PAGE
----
History of a Hoax

How the Hoax Began:
In 1967 the Cold War was still a major factor in U.S. foreign policy, the body bags from Vietnam were beginning to pile up, several major American cities were sites of bloody race riots, and theories about the Kennedy assassination continued to abound. And in that year too, a respected mainstream publisher, The Dial Press (whose list included such prestigious writers as James Baldwin, Norman Mailer, and Richard Condon) released Report From Iron Mountain. Purportedly, the book was a suppressed, secret government report written by a commission of eminent scholars investigating and determining the nature of the problems that would confront the United States if and when a condition of "permanent peace" should arrive, and proposing recommendations to deal with that contingency.

Lewin imagined some shocking conclusions: lasting peace, while not theoretically impossible, was probably unattainable; even if peace could be achieved it almost certainly would not be in the best interests of a stable society to achieve it, for war fills certain essential and basic social, cultural, and economic functions; until other ways of filling these functions were developed, the war system must be maintained-and improved in effectiveness.

With a dispassionate logic that led to a "value free" rationalism, Lewin then went on to propose a number of possible substitutes for the essential controls provided by war. In cold, think-tank jargon he explored such "unthinkables" as: the creation of a giant space-research program aimed at unreachable targets (economic control); creation of "alternate enemies," such as deliberately engineered massive environmental pollution of a contrived extraterrestrial threat (political control); the institution of modern sophisticated forms of slavery (whose first step might be a National Service Program), socially acceptable "blood games" modeled after witch hunts, and organized repression of minority groups (social control); birth control drugs added to food and water supply and universal test-tube procreation (ecological control).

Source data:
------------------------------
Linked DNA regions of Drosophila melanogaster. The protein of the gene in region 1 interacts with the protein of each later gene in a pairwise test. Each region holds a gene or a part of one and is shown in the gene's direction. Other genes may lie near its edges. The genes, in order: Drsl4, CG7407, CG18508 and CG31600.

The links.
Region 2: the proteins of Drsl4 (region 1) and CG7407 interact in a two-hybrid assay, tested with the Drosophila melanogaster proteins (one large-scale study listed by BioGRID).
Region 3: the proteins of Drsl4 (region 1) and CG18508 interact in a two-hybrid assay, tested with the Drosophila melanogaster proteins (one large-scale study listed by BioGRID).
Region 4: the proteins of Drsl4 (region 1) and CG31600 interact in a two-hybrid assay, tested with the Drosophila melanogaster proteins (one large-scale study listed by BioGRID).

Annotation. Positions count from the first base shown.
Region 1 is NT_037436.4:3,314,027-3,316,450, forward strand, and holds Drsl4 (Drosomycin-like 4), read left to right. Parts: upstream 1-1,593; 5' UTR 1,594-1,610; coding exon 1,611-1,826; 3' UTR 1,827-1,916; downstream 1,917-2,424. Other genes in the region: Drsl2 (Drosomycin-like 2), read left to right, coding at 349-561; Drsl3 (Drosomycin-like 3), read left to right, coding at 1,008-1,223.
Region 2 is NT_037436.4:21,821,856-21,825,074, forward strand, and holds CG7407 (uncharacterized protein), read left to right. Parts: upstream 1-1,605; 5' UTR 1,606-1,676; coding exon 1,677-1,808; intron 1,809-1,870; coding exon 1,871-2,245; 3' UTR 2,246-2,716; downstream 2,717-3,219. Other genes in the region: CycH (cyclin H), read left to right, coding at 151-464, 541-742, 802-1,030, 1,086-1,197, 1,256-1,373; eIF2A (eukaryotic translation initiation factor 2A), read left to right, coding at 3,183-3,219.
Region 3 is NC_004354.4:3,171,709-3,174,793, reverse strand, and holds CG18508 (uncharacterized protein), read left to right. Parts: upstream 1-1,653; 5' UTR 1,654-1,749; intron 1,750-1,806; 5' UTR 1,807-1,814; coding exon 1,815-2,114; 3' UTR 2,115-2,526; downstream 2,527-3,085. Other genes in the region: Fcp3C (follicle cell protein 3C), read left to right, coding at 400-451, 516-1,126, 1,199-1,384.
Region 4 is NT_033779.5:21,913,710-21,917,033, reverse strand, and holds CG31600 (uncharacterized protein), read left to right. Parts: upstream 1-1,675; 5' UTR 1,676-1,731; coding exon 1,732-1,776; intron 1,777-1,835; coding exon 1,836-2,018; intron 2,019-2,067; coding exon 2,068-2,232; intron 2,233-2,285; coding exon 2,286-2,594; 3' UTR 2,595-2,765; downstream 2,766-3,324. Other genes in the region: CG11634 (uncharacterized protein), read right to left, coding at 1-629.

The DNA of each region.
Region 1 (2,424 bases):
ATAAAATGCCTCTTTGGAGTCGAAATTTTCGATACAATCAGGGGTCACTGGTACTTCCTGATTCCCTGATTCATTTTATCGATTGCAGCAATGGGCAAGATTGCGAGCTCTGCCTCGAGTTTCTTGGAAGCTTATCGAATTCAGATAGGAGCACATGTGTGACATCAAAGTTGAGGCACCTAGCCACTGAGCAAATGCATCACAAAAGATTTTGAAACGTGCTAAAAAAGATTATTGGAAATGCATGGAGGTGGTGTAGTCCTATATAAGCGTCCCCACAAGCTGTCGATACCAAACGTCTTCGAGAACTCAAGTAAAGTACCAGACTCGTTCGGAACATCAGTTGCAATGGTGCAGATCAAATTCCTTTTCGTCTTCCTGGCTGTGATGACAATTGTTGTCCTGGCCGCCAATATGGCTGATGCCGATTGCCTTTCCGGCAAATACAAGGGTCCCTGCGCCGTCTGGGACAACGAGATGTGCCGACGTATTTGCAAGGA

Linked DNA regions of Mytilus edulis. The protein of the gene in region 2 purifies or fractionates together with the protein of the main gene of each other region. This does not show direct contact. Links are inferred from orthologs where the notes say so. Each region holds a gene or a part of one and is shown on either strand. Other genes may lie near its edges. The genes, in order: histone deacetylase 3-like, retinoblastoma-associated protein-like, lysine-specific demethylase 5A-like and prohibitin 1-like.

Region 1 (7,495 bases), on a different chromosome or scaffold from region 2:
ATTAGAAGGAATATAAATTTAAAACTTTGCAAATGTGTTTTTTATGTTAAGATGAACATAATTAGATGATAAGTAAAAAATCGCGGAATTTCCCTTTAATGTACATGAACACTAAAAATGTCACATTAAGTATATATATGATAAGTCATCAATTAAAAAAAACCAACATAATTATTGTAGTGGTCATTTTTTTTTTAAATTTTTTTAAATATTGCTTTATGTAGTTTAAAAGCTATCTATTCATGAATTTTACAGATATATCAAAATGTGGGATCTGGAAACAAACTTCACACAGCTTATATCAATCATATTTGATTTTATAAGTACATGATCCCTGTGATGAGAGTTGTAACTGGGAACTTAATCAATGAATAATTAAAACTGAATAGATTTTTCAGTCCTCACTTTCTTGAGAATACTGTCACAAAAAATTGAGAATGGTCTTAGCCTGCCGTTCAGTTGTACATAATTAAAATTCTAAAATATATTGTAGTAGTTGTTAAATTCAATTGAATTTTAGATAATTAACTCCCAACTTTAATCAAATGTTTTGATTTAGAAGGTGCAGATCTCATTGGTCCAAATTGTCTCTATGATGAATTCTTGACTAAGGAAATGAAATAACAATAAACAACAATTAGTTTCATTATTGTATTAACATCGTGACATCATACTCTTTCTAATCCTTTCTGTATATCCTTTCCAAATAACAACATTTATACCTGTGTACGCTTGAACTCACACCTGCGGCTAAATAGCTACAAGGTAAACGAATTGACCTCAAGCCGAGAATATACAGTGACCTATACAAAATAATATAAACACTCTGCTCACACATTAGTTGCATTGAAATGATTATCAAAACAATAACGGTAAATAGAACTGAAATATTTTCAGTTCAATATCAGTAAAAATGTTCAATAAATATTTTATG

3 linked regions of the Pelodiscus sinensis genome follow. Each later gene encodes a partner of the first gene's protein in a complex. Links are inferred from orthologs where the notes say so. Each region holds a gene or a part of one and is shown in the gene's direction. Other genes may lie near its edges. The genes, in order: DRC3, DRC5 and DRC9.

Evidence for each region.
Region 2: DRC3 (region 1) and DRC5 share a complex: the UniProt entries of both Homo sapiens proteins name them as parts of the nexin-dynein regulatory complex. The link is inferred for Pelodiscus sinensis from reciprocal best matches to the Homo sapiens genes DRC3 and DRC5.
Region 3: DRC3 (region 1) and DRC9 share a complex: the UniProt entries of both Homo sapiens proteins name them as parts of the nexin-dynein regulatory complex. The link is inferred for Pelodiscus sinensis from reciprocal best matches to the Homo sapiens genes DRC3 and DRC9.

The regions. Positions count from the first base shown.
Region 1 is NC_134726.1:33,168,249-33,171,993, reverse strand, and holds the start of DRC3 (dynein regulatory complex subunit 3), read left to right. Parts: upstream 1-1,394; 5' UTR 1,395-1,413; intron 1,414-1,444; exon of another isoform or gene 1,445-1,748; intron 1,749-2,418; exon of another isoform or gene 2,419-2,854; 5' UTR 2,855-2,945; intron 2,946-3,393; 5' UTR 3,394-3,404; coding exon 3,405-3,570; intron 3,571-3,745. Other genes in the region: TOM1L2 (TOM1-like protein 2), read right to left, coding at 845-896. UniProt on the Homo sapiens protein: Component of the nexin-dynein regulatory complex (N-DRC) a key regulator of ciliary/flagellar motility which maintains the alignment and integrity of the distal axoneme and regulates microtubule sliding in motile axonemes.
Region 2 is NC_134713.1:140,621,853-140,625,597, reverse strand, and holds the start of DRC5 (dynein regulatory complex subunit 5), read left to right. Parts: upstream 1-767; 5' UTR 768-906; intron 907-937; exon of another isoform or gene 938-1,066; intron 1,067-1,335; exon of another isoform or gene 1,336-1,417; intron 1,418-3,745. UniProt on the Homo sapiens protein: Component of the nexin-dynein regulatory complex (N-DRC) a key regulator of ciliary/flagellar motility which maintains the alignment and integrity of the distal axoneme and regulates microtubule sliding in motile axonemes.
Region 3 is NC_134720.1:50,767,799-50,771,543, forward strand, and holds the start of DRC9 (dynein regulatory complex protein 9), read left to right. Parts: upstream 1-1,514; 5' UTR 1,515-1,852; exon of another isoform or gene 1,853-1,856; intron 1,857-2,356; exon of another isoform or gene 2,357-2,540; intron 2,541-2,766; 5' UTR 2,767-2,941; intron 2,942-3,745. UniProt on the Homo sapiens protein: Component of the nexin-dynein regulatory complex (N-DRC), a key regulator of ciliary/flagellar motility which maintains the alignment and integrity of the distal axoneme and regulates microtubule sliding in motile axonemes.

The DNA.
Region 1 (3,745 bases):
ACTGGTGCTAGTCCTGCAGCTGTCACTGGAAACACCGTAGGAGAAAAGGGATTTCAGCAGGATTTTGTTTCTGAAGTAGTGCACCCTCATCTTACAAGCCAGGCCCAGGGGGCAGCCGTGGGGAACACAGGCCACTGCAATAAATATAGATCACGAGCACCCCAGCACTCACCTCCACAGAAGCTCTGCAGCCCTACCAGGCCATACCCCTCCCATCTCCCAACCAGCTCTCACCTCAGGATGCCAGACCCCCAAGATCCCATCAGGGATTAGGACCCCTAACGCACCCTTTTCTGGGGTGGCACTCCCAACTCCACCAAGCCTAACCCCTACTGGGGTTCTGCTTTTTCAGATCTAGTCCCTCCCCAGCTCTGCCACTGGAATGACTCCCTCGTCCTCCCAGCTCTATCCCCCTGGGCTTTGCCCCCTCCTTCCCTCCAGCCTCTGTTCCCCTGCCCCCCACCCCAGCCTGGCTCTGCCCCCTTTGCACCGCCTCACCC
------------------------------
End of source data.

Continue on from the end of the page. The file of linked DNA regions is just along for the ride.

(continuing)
The Inspiration:
The inspiration for this incredible piece of satire was a short New York Times item about how the stock market had tumbled because of what the headline called a "Peace Scare. " The hoaxers' target, according to Lewin, was "the military-supported think tanks whose pseudoscientific assertions were taken quite seriously by people in the defense department and military industries.... Another objective of the book was to serve as a warning that a transition from a war economy to a peace economy would not be easy, a point that appears all the more pertinent today."

The Reception:
The 1967 edition of Report From Iron Mountain was the most talked about book of the year. A number of people, including some prominent intellectuals, believed the Report was authentic. Many others, including most book reviewers, labeled it satire. John Kenneth Galbraith's review of the book written under the pseudonym "Herschel McLandress" appeared in the Washington Post and Chicago Tribune. The book was variously described by reviewers as "a harmless subterfuge," "a hair-raising analysis," "the sinister work of a sick mind," and "a serious fraud." As a work of social and political commentary, it has been compared to Swift's "A Modest Proposal" and "Dr. Strangelove."

In 1972 after the book had been translated into 15 languages, Lewin publicly admitted the hoax, and by 1980 the book was out of print, the controversy all but forgotten by the mainstream press and public. Until...

In what may be one of the most bizarre twists of political satire, Lewin discovered that bootleg editions of his book were being distributed to members of the ultraright-wing militia movement who claimed it was an authentic government document and, therefore, in public domain. The back cover copy of the bootleg edition maintains Lewin's claim of authorship "was just another move in a deception game played with exceptional cunning and skill." Lewin sued for copyright infringement and the bootleg copies were turned over to Lewin. However, as a May, 1995, front-page article in the Wall Street Journal stated, extreme-right fringe groups continue to quote Report From Iron Mountain as "proof of a secret government plot to suppress personal liberties and usher in a New World Order dominated by the U.N."

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